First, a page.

In terms of cost, design features can prove expensive - they are generally worked by hand and so cost more to produce than the whole of the jointing. Complicated features, say on a batch production, could be made by using jigs, but on one-off commissions, the time taken up in producing jigs can take longer than tackling the feature by hand. On the other hand, features should not be rushed, because it is they that will give the piece its integrity - and will also help to sell it! I have found in the past that a lot of people who view furniture do not notice the strong, accurate joints, except perhaps the dovetails, but will notice and comment on design features, the timber, and the final stain, or type of finish!

All these things have to be considered from the outset if a successful piece is to be achieved.

ABOVE* The same American black walnut features on the back, top sides, and door panels

Fitting the top

The top mortices are marked out carefully from the tenons, and the waste removed with a router. The mortice and wedge room are cleaned up with a chisel to facilitate a clean joint. The top uplift is achieved by the same

"The handles are made from American black walnut, mirroring the angles featured on the front"

method as the shelf, but with a lot more planing time.

Once scraped and sanded, the top can be glued to the legs. I find the tone when driving in wedges is satisfying but, when the wedges are decorative, they must be knocked in evenly.

Interior, showing the top fixed with buttons far right: Adjustable middle shelf and magnetic catches for the doors

Interior, showing the top fixed with buttons far right: Adjustable middle shelf and magnetic catches for the doors

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"When a piece of furniture that I have designed and made is finished, my critical eye inspects it carefully"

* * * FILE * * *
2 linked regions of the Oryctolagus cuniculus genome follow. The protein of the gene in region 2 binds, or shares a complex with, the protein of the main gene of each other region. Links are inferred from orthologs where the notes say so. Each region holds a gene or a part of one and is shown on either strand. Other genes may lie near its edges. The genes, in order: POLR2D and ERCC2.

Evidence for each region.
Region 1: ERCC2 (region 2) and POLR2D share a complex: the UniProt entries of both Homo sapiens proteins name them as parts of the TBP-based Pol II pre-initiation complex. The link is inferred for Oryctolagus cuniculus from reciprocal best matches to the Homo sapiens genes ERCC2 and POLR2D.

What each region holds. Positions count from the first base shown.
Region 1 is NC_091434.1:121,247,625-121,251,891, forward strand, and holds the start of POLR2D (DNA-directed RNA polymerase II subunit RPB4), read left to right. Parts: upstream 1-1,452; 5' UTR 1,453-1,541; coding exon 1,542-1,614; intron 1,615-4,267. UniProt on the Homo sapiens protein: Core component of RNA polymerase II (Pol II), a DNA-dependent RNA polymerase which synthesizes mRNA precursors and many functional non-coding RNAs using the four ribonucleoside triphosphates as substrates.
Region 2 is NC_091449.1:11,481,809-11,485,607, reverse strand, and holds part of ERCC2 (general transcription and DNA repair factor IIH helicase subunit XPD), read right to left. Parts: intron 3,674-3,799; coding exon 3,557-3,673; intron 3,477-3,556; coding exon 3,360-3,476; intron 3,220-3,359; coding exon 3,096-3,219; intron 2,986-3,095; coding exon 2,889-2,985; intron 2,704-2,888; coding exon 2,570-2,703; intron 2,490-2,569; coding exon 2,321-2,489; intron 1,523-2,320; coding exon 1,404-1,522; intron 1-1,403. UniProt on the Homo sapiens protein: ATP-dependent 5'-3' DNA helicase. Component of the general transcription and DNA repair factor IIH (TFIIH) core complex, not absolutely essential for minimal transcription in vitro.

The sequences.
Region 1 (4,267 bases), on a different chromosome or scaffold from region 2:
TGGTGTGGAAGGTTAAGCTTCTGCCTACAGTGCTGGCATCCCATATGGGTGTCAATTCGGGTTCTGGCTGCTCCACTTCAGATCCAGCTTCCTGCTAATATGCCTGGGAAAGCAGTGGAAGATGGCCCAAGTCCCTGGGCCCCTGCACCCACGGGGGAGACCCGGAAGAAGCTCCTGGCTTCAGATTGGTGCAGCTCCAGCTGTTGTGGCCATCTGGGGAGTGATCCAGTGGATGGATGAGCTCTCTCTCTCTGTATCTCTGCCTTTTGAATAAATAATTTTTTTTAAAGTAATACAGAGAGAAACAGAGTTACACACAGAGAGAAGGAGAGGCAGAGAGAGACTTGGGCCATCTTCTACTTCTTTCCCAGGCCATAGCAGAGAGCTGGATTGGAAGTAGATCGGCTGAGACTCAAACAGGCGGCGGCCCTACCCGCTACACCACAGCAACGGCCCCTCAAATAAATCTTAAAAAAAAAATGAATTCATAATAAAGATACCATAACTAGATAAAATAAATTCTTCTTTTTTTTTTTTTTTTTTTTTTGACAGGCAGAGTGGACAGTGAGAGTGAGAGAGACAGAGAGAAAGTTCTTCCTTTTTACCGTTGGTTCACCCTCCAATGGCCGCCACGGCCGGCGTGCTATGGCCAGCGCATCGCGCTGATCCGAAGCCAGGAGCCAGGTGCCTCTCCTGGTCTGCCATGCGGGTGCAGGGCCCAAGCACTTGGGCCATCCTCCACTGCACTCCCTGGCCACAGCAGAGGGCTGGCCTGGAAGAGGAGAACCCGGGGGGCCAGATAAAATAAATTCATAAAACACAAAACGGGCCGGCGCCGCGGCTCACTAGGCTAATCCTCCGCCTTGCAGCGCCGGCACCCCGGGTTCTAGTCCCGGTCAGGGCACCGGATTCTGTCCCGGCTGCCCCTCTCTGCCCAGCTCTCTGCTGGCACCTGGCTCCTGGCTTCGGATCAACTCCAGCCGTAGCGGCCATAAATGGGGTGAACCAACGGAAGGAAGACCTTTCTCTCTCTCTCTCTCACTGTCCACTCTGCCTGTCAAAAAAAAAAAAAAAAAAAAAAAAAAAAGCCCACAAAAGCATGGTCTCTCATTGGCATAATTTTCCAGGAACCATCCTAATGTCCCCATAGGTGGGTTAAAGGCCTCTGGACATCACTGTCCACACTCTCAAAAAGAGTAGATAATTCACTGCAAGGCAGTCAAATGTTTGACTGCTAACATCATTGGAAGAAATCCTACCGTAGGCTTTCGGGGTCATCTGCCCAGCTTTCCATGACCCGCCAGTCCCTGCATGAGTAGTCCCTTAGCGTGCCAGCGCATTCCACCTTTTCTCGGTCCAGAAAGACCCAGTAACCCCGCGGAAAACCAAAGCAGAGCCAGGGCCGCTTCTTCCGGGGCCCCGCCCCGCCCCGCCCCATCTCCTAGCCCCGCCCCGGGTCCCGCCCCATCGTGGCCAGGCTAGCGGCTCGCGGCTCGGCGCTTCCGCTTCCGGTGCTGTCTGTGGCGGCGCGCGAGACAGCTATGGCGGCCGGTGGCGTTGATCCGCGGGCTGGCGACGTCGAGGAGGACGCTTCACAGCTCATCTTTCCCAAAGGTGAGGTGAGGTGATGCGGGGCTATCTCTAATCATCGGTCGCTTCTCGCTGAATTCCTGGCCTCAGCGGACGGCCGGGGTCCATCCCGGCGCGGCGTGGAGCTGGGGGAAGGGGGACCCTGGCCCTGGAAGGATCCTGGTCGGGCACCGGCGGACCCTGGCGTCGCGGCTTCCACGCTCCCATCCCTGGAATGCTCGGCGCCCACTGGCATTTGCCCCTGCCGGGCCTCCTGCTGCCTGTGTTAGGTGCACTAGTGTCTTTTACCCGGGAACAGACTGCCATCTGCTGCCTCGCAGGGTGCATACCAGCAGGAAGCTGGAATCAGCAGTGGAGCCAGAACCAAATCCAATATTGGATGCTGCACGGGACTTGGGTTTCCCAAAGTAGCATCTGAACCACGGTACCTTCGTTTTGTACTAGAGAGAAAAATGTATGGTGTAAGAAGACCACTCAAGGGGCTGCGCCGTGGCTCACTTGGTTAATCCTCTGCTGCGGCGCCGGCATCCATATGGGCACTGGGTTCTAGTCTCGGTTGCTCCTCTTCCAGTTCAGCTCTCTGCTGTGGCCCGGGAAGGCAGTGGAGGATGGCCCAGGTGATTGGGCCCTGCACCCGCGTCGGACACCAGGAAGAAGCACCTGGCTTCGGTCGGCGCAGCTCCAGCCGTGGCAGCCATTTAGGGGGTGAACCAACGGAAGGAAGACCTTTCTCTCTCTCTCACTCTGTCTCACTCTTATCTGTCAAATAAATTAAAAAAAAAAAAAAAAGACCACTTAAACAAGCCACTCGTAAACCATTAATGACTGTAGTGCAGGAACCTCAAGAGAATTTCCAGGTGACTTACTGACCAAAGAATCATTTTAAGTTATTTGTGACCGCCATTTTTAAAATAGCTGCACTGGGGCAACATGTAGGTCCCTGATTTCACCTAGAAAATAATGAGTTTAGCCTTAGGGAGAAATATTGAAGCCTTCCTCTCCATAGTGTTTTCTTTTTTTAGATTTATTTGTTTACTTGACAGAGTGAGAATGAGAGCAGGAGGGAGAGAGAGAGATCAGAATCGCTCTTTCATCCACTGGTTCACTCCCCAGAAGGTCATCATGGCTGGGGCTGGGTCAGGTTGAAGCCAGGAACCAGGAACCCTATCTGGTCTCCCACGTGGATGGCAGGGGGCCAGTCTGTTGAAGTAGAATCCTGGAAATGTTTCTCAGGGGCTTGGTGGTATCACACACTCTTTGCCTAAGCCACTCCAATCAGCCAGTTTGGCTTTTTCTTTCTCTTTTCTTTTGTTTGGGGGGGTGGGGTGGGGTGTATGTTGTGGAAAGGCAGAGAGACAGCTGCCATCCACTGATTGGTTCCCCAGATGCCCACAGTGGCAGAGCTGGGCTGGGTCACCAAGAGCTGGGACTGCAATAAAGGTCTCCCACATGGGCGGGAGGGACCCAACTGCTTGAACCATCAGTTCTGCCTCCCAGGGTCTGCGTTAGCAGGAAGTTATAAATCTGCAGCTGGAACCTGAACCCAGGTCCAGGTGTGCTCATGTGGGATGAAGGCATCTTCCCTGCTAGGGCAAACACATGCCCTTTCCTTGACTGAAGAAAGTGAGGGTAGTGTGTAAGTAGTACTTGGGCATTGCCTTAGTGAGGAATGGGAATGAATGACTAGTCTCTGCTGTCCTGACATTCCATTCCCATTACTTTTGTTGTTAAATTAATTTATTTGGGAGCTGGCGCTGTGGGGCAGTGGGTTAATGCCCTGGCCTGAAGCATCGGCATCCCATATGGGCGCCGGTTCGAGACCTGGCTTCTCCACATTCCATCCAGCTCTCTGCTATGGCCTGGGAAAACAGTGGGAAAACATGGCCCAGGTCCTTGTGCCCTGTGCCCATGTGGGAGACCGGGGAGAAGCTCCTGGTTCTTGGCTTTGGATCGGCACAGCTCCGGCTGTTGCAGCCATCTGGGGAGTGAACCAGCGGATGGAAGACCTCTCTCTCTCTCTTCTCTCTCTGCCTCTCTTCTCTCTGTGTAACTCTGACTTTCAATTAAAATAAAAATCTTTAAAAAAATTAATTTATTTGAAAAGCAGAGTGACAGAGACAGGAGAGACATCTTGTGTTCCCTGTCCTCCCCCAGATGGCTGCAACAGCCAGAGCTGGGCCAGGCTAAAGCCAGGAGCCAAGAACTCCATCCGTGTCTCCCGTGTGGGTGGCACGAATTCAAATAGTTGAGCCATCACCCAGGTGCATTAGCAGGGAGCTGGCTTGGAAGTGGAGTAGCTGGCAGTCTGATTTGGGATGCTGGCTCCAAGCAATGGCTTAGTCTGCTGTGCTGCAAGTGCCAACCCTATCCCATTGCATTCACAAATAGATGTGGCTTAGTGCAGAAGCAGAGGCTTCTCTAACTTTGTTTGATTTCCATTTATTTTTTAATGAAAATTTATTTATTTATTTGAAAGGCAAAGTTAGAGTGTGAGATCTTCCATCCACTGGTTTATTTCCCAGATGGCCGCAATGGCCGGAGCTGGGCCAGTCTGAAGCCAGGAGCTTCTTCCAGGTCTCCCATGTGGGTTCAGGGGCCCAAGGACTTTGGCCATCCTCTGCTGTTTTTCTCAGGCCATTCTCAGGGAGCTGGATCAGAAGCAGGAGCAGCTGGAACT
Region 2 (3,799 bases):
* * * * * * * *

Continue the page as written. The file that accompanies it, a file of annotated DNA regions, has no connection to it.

RIGHT: American black walnut handles reflecting the chamfer detail on the shelf

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Shell and doors

The cabinet is now ready to receive the shelf and doors. The shelf is a simple matter of placing on the adjustable brass pegs, and the doors are made in the same way as the end panels. Generally I make doors a spot-on fit for the height, which will require a light touch, on the plane for fit, but the width, I make 1 to 2mm (%in) over-size to ensure a good fit. Often the meeting stiles will need adjustment once hung on the hinges.

The handles are made from American black walnut, mirroring the angles featured on the front. These are morticed into the stiles.

Final finishing

Now the table and cabinet are scrutinised for any tool marks, chip outs, or torn grain and lightly sanded, finishing with a 400 grit paper.

The whole piece has three coats of pre-catalysed matt cellulose lacquer and is ready for use! U

"Features should not be rushed, because it is they that will give the piece its integrity - and will ▼ also help to sell it!"

BELOW: Turned stretcher rails give support to back

has recently completed his final year in furniture-making and design at Shrewsbury College of Arts and Technology under Hugh Scrlven. He is now taking commissions